Authorities in an isolated ethnic Armenian region of Azerbaijan have allowed entry of a humanitarian aid shipment in a step toward easing a dispute between Armenia and Azerbaijan that had blocked transport to the region since late last year
YEREVAN, Armenia – Authorities in an isolated ethnic Armenian region of Azerbaijan on Tuesday allowed entry of a humanitarian aid shipment in a step toward easing a dispute between Armenia and Azerbaijan that has blocked transport to the region since late last year.
The region, called Nagorno-Karabakh, has been under the control of ethnic Armenians since the 1994 end of a separatist war. That war had left much of the surrounding territory under Armenian control as well, but Azerbaijan regained that territory in a six-week-long war with Armenia in 2020; Nagorno-Karabakh itself remained outside Azerbaijani control.
Under the armistice that ended the war, Russia deployed some 3,000 peacekeeping troops in Nagorno-Karabakh and were to ensure that the sole road connecting the enclave to Armenia would remain open. However, Azerbaijan began blocking the road in December, alleging Armenians were using it to ship weapons and smuggle minerals.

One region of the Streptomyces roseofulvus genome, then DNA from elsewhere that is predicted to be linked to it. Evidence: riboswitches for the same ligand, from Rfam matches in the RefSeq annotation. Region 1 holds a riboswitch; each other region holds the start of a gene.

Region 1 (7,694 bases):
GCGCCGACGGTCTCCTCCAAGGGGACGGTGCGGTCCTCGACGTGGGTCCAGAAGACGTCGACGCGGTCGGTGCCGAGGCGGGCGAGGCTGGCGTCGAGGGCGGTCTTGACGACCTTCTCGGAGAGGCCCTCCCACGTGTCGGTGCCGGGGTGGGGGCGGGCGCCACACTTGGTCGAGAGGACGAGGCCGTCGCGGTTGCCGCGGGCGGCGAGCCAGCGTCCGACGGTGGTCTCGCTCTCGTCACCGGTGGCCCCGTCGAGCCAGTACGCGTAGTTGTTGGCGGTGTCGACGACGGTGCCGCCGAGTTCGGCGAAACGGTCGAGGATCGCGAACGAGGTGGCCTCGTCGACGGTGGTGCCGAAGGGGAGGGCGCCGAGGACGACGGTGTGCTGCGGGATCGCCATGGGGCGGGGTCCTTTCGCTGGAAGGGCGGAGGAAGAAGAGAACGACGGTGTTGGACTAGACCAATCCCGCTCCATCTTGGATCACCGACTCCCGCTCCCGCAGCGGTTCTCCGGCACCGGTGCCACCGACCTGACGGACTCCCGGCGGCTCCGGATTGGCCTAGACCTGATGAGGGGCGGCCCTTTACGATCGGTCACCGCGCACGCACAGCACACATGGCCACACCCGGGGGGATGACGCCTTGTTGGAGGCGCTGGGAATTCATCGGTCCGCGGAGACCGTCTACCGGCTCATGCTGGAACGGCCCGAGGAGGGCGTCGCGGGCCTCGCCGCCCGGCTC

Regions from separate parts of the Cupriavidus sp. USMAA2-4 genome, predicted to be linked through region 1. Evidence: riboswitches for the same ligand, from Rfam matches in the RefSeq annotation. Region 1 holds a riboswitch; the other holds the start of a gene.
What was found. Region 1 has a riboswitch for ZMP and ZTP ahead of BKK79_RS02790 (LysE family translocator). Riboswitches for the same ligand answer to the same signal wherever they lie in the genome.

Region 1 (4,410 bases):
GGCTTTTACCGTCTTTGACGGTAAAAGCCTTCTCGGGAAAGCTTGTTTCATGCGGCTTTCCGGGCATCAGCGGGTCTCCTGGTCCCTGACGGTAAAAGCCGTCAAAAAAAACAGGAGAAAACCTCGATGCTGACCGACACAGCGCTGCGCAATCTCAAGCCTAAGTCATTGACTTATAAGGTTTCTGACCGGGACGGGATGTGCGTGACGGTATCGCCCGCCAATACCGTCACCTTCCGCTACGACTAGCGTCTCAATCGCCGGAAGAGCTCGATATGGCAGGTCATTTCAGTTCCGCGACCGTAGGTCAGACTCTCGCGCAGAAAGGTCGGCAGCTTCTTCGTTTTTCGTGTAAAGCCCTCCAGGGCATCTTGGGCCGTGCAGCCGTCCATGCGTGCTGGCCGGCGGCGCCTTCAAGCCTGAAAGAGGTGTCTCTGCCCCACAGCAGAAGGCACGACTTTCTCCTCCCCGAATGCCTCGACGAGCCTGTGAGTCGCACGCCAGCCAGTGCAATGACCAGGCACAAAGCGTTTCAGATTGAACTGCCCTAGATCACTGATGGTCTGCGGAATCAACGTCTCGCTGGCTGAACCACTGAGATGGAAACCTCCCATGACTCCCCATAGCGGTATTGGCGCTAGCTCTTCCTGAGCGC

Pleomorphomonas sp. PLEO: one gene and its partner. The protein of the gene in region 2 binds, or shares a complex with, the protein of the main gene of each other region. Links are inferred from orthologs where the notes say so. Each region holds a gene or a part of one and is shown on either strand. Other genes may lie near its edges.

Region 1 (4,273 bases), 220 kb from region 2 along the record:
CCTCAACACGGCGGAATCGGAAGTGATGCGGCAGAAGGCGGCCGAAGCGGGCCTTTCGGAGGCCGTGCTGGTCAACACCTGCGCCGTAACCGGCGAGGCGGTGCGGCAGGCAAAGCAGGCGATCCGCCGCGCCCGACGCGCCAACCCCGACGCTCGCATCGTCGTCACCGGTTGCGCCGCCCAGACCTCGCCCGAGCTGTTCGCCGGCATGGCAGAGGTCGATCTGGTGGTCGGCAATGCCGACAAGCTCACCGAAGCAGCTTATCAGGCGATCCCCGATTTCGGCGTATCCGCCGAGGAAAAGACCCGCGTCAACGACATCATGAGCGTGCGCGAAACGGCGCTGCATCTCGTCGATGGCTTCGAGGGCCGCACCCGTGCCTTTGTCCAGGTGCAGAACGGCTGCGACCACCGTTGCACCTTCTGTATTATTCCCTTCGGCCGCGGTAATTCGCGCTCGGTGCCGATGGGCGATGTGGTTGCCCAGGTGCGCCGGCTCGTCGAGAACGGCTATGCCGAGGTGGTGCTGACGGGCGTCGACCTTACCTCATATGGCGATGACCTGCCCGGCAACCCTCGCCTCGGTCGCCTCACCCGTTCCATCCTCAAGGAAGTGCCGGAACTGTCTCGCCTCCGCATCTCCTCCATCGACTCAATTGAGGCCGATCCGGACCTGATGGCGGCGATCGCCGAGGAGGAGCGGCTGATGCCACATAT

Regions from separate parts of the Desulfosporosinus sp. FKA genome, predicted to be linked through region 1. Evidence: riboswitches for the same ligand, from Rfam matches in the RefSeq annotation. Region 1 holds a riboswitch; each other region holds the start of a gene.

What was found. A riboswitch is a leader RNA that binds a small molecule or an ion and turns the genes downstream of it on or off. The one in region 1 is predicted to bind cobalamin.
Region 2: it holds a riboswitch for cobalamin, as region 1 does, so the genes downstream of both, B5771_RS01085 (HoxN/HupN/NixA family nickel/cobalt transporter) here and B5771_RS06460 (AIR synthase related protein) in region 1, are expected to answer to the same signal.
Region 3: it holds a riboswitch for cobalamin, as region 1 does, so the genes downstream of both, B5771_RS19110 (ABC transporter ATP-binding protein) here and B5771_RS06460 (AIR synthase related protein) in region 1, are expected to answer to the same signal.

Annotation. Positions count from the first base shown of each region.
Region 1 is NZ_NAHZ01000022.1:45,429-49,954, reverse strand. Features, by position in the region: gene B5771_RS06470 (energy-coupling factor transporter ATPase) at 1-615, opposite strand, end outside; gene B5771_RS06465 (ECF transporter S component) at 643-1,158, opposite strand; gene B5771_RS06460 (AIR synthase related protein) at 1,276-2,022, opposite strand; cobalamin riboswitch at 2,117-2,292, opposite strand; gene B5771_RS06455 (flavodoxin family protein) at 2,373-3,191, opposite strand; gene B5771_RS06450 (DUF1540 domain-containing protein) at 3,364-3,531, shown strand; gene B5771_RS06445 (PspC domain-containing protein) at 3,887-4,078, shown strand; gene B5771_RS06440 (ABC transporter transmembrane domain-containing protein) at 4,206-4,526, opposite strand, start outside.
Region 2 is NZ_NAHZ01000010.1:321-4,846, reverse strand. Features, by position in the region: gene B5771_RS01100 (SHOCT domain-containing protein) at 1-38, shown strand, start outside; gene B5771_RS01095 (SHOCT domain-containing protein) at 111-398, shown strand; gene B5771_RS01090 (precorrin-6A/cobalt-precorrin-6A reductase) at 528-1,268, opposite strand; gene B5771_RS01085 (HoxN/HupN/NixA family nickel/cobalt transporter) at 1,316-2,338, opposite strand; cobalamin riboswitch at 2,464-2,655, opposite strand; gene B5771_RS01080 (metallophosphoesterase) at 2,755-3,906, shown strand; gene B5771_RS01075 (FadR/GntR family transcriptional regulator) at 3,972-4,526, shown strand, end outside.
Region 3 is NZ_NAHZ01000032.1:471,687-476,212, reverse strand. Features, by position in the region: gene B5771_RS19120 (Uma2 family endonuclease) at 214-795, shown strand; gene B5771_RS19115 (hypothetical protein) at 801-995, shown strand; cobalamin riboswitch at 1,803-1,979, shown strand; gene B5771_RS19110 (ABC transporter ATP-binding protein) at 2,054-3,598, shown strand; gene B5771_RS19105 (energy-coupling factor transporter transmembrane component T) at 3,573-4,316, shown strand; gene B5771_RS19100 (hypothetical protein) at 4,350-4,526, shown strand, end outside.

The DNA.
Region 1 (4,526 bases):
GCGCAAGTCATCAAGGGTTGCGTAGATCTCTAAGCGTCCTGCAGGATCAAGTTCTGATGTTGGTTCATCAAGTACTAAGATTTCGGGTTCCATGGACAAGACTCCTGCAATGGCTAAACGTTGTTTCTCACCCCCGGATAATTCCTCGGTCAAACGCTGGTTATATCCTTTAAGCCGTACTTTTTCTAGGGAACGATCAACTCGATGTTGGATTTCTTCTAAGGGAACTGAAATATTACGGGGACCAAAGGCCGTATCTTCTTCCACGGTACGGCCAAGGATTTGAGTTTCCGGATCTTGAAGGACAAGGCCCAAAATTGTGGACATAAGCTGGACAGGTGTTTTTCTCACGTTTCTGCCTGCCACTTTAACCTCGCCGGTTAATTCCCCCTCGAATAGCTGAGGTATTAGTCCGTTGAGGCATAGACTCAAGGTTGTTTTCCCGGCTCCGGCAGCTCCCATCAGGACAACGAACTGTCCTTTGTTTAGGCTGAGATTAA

The blockage caused serious food shortages in Nagorno-Karabakh. Azerbaijan proposed that food be sent in on a road leading from the town of Agdam, but the region's authorities resisted the proposal because of concern that it was a strategy to absorb Nagorno-Karabakh.
Azerbaijan agreed this week that both the Agdam road and the road to Armenia, called the Lachin Corridor, could be used for aid shipments under International Committee of the Red Cross auspices.
The aid delivered on Tuesday includes 1,000 food sets including flour, pasta and stewed meat, along with bed linen and soap.
“We regard the fact that the cargo was delivered precisely along the … road as a positive step and an important shift towards the opening of this road,” said Azerbaijani Foreign Ministry spokesman Aykhan Hajizade.